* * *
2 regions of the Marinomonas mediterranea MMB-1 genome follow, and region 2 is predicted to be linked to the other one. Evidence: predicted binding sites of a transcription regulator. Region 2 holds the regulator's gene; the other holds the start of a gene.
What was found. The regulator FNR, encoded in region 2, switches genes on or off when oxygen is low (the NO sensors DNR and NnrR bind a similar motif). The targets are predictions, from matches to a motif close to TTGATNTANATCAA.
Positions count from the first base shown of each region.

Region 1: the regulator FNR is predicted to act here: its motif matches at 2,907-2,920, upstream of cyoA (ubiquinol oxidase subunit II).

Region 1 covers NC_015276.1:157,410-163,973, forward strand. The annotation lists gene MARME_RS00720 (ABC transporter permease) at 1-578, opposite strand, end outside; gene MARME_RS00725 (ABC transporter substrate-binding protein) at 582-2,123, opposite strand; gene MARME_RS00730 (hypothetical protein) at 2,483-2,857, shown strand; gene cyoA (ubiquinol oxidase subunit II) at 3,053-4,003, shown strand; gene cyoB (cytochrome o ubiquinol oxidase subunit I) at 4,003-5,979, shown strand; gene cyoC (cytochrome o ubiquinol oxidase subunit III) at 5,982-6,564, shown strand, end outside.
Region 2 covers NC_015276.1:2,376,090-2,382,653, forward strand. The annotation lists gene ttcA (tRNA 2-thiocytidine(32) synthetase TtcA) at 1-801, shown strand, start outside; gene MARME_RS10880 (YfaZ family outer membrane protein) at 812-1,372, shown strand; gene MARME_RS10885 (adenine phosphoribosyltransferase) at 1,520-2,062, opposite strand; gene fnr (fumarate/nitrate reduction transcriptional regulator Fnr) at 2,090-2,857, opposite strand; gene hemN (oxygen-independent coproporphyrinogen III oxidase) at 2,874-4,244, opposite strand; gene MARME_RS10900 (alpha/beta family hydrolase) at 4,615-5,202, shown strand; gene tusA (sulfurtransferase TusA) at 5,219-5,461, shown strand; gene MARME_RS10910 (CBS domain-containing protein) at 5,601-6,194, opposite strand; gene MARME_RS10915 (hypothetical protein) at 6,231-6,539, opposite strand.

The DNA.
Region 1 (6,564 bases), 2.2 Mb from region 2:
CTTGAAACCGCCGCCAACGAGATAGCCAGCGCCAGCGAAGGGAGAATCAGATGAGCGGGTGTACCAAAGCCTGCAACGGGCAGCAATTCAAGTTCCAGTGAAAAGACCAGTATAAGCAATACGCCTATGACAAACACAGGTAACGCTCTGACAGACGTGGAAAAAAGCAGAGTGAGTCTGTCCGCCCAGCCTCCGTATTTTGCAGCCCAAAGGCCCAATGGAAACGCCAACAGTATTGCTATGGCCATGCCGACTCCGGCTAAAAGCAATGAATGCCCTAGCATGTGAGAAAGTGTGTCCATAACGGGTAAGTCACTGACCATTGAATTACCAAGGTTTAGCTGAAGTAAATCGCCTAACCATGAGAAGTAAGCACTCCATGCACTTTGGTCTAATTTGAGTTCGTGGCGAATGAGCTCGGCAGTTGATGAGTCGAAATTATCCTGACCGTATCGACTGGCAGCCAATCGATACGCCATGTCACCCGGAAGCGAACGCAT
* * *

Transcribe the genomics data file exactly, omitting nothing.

2 regions of the Marinomonas mediterranea MMB-1 genome follow, and region 2 is predicted to be linked to the other one. Evidence: predicted binding sites of a transcription regulator. Region 2 holds the regulator's gene; the other holds the start of a gene.
What was found. The regulator FNR, encoded in region 2, switches genes on or off when oxygen is low (the NO sensors DNR and NnrR bind a similar motif). The targets are predictions, from matches to a motif close to TTGATNTANATCAA.
Positions count from the first base shown of each region.

Region 1: the regulator FNR is predicted to act here: its motif matches at 2,907-2,920, upstream of cyoA (ubiquinol oxidase subunit II).

Region 1 covers NC_015276.1:157,410-163,973, forward strand. The annotation lists gene MARME_RS00720 (ABC transporter permease) at 1-578, opposite strand, end outside; gene MARME_RS00725 (ABC transporter substrate-binding protein) at 582-2,123, opposite strand; gene MARME_RS00730 (hypothetical protein) at 2,483-2,857, shown strand; gene cyoA (ubiquinol oxidase subunit II) at 3,053-4,003, shown strand; gene cyoB (cytochrome o ubiquinol oxidase subunit I) at 4,003-5,979, shown strand; gene cyoC (cytochrome o ubiquinol oxidase subunit III) at 5,982-6,564, shown strand, end outside.
Region 2 covers NC_015276.1:2,376,090-2,382,653, forward strand. The annotation lists gene ttcA (tRNA 2-thiocytidine(32) synthetase TtcA) at 1-801, shown strand, start outside; gene MARME_RS10880 (YfaZ family outer membrane protein) at 812-1,372, shown strand; gene MARME_RS10885 (adenine phosphoribosyltransferase) at 1,520-2,062, opposite strand; gene fnr (fumarate/nitrate reduction transcriptional regulator Fnr) at 2,090-2,857, opposite strand; gene hemN (oxygen-independent coproporphyrinogen III oxidase) at 2,874-4,244, opposite strand; gene MARME_RS10900 (alpha/beta family hydrolase) at 4,615-5,202, shown strand; gene tusA (sulfurtransferase TusA) at 5,219-5,461, shown strand; gene MARME_RS10910 (CBS domain-containing protein) at 5,601-6,194, opposite strand; gene MARME_RS10915 (hypothetical protein) at 6,231-6,539, opposite strand.

The DNA.
Region 1 (6,564 bases), 2.2 Mb from region 2:
CTTGAAACCGCCGCCAACGAGATAGCCAGCGCCAGCGAAGGGAGAATCAGATGAGCGGGTGTACCAAAGCCTGCAACGGGCAGCAATTCAAGTTCCAGTGAAAAGACCAGTATAAGCAATACGCCTATGACAAACACAGGTAACGCTCTGACAGACGTGGAAAAAAGCAGAGTGAGTCTGTCCGCCCAGCCTCCGTATTTTGCAGCCCAAAGGCCCAATGGAAACGCCAACAGTATTGCTATGGCCATGCCGACTCCGGCTAAAAGCAATGAATGCCCTAGCATGTGAGAAAGTGTGTCCATAACGGGTAAGTCACTGACCATTGAATTACCAAGGTTTAGCTGAAGTAAATCGCCTAACCATGAGAAGTAAGCACTCCATGCACTTTGGTCTAATTTGAGTTCGTGGCGAATGAGCTCGGCAGTTGATGAGTCGAAATTATCCTGACCGTATCGACTGGCAGCCAATCGATACGCCATGTCACCCGGAAGCGAACGCAT